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Advanced Driver Assistance Systems

ADAS Testing

One hardware for different ADAS tests

Every modern vehicle is equipped with advanced driver assistance systems (ADAS). One of the challenges of ADAS testing is to precisely measure relative position and velocity from car to car when testing longitudinal control systems and to track the car in the testing of lateral control systems.



  • Perfect synchronization of all signal sources from two or more cars or moving objects
  • All ADAS tests can be done with the same hardware
  • With the new plug’n’play TRION™ modules, the hardware can be re-configured for different tests within one minute.


Download ADAS data sheet

Adaptive cruise control

One of the challenges when testing the longitudinal control system, ACC is measuring precisely the relative position and velocity between two or more vehicles (sheer in/out manoeuvres). But the most important feature for gaining high-quality measurement data is perfect synchronization of all signal sources.

Measured signals

  • Relative distance between the vehicles
  • Absolute and relative velocity
  • Longitudinal acceleration
  • Longitudinal deceleration
  • Moment of acoustic, optic and/or haptic warning
  • Lateral deviation

Autonomous emergency brake

AEB tests according to Euro NCAP standards require relative measurements to a virtual vehicle target
(balloon car) that does only carry an IMU for determining the absolute position. Normally,
the position data is transmitted over Wi-Fi.

In addition, driving robotics is needed to control the longitudinal and lateral movement of the vehicles during the test to ensure the repeatability of the test. DEWETRON’s mixed signal approach to acquire synchronized input signals from all sources is essential for the accuracy and the comparability of the data.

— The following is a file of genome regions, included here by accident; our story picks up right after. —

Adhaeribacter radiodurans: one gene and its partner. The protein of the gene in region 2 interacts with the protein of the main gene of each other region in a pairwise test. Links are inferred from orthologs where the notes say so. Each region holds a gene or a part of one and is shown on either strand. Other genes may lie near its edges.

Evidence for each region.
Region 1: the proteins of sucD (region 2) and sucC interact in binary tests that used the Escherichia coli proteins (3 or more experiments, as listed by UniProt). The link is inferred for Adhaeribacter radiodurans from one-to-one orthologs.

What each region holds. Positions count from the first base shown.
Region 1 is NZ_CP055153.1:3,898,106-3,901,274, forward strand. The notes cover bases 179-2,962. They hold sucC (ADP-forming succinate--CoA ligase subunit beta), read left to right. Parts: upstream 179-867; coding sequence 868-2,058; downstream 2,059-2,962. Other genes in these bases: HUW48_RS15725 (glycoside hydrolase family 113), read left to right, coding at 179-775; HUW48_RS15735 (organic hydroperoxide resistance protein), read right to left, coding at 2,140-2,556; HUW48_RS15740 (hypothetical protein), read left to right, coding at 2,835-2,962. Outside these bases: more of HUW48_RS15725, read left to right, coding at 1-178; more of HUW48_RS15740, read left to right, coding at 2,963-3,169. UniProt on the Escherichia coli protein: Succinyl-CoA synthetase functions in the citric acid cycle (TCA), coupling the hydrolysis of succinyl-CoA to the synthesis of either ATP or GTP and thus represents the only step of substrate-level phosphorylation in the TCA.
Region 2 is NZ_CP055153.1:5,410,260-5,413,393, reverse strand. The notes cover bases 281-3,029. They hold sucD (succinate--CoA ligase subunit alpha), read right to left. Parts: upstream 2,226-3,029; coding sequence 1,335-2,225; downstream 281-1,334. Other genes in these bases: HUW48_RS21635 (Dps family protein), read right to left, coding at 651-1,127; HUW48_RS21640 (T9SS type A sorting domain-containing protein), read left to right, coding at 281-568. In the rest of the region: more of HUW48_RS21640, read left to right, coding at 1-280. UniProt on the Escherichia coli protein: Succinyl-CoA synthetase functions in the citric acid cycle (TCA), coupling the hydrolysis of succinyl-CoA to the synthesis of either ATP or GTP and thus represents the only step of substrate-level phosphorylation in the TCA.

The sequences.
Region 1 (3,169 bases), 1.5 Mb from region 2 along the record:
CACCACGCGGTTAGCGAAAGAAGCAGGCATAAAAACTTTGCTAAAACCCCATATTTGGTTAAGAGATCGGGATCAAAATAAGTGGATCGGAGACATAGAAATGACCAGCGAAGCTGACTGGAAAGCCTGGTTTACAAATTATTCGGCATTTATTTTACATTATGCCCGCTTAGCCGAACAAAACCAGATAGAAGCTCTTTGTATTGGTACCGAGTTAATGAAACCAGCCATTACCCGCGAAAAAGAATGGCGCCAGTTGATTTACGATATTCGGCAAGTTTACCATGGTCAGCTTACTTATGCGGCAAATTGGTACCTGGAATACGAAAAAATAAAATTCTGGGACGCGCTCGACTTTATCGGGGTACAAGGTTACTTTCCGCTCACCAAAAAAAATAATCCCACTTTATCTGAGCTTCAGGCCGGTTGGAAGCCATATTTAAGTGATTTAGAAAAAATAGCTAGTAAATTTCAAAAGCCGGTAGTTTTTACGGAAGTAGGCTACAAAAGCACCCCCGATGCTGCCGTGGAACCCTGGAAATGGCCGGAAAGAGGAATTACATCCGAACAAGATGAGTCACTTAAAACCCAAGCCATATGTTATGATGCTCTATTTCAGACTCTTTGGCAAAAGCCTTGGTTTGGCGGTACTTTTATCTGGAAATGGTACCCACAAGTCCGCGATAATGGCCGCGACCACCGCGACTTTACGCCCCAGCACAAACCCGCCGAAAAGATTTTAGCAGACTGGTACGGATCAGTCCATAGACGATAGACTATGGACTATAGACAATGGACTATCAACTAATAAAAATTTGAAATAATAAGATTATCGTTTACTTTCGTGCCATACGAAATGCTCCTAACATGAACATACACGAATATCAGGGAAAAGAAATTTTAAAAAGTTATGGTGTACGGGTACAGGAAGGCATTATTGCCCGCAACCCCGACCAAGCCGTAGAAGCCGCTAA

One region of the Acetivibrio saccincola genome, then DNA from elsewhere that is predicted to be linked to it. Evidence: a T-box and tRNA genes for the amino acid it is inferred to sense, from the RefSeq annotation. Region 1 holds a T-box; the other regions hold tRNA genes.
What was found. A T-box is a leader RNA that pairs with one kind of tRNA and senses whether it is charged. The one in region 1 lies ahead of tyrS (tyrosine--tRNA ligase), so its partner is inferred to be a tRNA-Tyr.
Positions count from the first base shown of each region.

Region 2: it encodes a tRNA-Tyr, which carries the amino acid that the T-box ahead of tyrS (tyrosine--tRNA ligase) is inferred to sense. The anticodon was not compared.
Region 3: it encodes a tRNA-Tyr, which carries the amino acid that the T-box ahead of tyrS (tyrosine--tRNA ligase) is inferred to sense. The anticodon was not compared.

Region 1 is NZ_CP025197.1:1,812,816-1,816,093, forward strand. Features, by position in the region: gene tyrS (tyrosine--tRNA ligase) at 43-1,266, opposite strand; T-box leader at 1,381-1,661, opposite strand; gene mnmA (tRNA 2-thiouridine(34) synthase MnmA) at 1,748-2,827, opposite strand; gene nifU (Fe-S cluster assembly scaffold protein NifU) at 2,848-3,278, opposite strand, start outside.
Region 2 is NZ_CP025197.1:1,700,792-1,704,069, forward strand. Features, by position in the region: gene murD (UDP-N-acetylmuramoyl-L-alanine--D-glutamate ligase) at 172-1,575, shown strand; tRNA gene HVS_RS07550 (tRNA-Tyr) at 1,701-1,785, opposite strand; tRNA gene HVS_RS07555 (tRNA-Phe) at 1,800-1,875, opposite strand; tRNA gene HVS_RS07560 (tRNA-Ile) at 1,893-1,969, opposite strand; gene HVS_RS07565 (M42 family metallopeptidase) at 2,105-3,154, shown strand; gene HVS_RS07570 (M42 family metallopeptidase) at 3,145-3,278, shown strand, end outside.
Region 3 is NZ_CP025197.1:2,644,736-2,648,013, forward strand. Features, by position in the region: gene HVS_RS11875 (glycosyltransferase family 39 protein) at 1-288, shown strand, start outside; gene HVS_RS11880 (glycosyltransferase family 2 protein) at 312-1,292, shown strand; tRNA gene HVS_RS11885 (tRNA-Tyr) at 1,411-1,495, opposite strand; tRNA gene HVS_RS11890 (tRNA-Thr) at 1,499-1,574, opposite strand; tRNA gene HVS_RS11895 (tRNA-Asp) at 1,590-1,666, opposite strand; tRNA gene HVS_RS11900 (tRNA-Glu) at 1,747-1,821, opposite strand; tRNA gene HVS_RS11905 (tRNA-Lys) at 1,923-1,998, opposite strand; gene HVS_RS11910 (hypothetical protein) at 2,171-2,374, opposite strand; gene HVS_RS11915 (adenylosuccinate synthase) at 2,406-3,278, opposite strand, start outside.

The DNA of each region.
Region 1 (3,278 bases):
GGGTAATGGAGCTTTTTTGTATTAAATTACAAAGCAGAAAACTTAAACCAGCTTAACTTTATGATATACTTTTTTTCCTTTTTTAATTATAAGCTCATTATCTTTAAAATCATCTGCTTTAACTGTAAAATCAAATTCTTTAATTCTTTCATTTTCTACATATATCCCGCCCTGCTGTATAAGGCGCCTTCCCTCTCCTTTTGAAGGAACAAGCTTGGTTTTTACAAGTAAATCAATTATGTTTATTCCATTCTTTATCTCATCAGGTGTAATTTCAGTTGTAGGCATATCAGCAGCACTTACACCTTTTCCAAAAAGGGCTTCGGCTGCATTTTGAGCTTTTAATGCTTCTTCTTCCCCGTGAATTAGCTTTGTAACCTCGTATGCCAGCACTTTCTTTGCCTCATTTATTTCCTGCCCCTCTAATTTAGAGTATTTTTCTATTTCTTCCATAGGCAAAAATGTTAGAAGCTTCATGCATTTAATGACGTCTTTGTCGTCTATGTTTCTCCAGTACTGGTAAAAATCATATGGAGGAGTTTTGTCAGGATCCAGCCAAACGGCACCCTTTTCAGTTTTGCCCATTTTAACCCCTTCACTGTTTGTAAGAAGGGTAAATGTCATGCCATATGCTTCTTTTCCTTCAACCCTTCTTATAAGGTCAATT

DEWETRONs data acquisition solution

  • Data acquisition of up to 6 IMU (GeneSys ADMA and OxTS RT series) data
    streams over Ethernet
  • Synchronization of IMU, analog, CAN and video data and storage to one single
    data file
  • Software visualization of the test scenario including all involved objects

Forwarding collision warning

The main goal of FCW tests is to measure when the driver is warned of an imminent crash, as the warning might be available on the CAN bus much earlier than the acoustic/haptic warning.

Before being approved for the US market, vehicle manufacturers who offer FCW have to test their system to comply with the FCW confirmation test defined by the National Highway Traffic Safety Administration. The DEWETRON systems for FCW tests are fully compliant to the NHTSA requirements and specifications.

Measured signals

  • Position/trajectory of both vehicles
  • Speed of both vehicles
  • Yaw-rate of both vehicles
  • Deceleration of POV
  • Acoustic/Optical warning signal
  • Request of warning signal

Lane support

For tests of lateral control systems such as lane departure warning or lane keeping assistant (LDW/LKA), the measurement system needs to calculate the relative position, angle and velocity between the vehicle and stationary objects, such as lines, curbs or traffic signs. Moreover, the acquisition of synchronized video data is important for such tests.

Measured signals

  • Distance to side, middle line or road edge
  • Steering angle, moment and velocity
  • Lateral acceleration
  • Yaw rate
  • Moment of acoustic, optic and/or haptic warning
  • Driver view (video)
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